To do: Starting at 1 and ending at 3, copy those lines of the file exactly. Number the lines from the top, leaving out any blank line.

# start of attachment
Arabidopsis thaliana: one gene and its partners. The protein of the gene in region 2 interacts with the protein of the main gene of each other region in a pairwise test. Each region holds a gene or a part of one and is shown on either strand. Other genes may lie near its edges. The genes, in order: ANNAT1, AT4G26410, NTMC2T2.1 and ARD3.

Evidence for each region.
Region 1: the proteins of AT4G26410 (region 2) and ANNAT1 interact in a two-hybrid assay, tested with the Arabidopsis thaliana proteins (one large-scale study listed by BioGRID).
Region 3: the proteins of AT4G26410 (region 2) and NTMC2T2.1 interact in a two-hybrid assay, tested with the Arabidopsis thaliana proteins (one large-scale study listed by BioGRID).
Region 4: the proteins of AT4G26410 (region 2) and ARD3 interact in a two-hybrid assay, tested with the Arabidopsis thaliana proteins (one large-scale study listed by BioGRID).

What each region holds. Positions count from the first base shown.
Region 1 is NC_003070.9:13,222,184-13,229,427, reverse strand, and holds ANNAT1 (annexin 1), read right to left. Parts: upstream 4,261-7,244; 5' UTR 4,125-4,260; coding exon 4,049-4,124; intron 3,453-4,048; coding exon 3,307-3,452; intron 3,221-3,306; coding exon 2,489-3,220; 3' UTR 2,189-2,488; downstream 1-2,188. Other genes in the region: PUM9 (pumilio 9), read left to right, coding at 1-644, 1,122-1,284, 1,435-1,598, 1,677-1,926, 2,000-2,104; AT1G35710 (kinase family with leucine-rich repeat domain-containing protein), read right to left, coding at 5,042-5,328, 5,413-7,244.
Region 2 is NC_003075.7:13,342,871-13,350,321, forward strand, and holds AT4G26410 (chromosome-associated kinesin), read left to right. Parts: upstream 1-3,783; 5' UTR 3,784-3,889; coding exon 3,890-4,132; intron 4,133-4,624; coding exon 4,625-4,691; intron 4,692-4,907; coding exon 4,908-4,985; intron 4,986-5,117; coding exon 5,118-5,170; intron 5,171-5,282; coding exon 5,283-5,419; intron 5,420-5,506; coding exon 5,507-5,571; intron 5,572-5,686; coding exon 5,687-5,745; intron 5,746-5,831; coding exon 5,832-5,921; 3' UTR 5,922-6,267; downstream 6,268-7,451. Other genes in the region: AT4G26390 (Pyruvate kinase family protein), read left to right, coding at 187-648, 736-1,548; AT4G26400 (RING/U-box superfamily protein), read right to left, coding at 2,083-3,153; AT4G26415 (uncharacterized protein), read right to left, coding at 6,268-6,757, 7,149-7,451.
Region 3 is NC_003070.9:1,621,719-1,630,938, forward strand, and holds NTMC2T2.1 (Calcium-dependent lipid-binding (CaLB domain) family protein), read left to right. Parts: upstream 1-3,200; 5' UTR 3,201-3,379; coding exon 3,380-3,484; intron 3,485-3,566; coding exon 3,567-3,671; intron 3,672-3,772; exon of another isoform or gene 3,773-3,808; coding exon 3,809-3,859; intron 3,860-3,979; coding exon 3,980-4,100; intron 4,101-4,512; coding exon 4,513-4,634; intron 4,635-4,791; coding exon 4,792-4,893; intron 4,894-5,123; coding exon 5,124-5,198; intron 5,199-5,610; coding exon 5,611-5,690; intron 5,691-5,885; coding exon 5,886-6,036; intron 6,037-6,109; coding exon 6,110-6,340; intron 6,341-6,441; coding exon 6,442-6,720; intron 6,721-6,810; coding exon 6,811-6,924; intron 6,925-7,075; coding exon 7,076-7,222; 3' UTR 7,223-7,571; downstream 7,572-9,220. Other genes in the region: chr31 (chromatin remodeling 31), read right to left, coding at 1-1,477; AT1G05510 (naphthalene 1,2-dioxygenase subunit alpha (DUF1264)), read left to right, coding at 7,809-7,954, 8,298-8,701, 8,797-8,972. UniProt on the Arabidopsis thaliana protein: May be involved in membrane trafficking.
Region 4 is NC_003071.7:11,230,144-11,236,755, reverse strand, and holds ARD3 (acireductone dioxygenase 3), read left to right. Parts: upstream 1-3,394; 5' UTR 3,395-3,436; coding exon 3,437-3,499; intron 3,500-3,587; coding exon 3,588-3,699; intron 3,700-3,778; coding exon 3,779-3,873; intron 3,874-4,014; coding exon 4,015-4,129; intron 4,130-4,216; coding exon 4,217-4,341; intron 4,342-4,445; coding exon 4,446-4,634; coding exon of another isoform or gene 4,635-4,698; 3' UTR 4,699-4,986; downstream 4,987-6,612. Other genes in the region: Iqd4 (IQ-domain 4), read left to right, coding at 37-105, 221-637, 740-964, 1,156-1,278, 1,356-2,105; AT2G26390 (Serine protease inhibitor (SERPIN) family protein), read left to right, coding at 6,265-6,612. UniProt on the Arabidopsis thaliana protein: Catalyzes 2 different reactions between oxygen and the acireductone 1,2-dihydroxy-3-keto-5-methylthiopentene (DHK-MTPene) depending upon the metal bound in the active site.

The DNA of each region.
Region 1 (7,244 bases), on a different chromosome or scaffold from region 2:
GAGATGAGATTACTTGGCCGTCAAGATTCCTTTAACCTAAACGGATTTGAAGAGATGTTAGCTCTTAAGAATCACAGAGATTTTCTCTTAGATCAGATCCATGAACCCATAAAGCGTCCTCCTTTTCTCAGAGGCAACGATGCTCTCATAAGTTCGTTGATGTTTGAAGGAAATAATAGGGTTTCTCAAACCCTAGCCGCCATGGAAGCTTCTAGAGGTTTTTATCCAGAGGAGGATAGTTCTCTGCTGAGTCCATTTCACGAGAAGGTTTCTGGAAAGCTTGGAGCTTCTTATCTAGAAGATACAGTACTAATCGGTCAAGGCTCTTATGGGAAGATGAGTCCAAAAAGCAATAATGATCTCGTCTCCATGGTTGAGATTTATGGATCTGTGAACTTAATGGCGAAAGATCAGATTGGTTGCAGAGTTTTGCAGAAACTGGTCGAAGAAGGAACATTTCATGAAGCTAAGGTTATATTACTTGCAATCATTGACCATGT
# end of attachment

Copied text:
Arabidopsis thaliana: one gene and its partners. The protein of the gene in region 2 interacts with the protein of the main gene of each other region in a pairwise test. Each region holds a gene or a part of one and is shown on either strand. Other genes may lie near its edges. The genes, in order: ANNAT1, AT4G26410, NTMC2T2.1 and ARD3.

Evidence for each region.
Region 1: the proteins of AT4G26410 (region 2) and ANNAT1 interact in a two-hybrid assay, tested with the Arabidopsis thaliana proteins (one large-scale study listed by BioGRID).